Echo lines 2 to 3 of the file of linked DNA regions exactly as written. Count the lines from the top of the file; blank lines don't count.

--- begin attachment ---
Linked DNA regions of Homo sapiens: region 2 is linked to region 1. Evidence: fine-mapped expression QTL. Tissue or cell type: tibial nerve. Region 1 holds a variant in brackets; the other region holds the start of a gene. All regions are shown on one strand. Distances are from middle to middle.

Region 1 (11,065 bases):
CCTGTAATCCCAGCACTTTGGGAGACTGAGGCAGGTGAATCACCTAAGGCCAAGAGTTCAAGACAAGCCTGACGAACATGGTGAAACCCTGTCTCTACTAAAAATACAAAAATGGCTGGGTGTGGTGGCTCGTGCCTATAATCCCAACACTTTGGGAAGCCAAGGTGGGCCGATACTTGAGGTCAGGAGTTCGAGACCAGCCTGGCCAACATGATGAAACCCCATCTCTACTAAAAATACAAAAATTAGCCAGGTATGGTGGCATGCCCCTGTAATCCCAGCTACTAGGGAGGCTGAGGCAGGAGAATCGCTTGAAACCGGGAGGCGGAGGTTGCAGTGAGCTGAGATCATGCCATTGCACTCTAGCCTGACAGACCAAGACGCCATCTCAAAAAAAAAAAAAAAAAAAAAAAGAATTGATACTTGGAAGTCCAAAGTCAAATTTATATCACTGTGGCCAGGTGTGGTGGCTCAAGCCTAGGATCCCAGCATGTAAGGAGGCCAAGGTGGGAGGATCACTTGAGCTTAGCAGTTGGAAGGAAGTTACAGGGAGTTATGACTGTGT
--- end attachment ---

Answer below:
Region 1 (11,065 bases):
CCTGTAATCCCAGCACTTTGGGAGACTGAGGCAGGTGAATCACCTAAGGCCAAGAGTTCAAGACAAGCCTGACGAACATGGTGAAACCCTGTCTCTACTAAAAATACAAAAATGGCTGGGTGTGGTGGCTCGTGCCTATAATCCCAACACTTTGGGAAGCCAAGGTGGGCCGATACTTGAGGTCAGGAGTTCGAGACCAGCCTGGCCAACATGATGAAACCCCATCTCTACTAAAAATACAAAAATTAGCCAGGTATGGTGGCATGCCCCTGTAATCCCAGCTACTAGGGAGGCTGAGGCAGGAGAATCGCTTGAAACCGGGAGGCGGAGGTTGCAGTGAGCTGAGATCATGCCATTGCACTCTAGCCTGACAGACCAAGACGCCATCTCAAAAAAAAAAAAAAAAAAAAAAAGAATTGATACTTGGAAGTCCAAAGTCAAATTTATATCACTGTGGCCAGGTGTGGTGGCTCAAGCCTAGGATCCCAGCATGTAAGGAGGCCAAGGTGGGAGGATCACTTGAGCTTAGCAGTTGGAAGGAAGTTACAGGGAGTTATGACTGTGT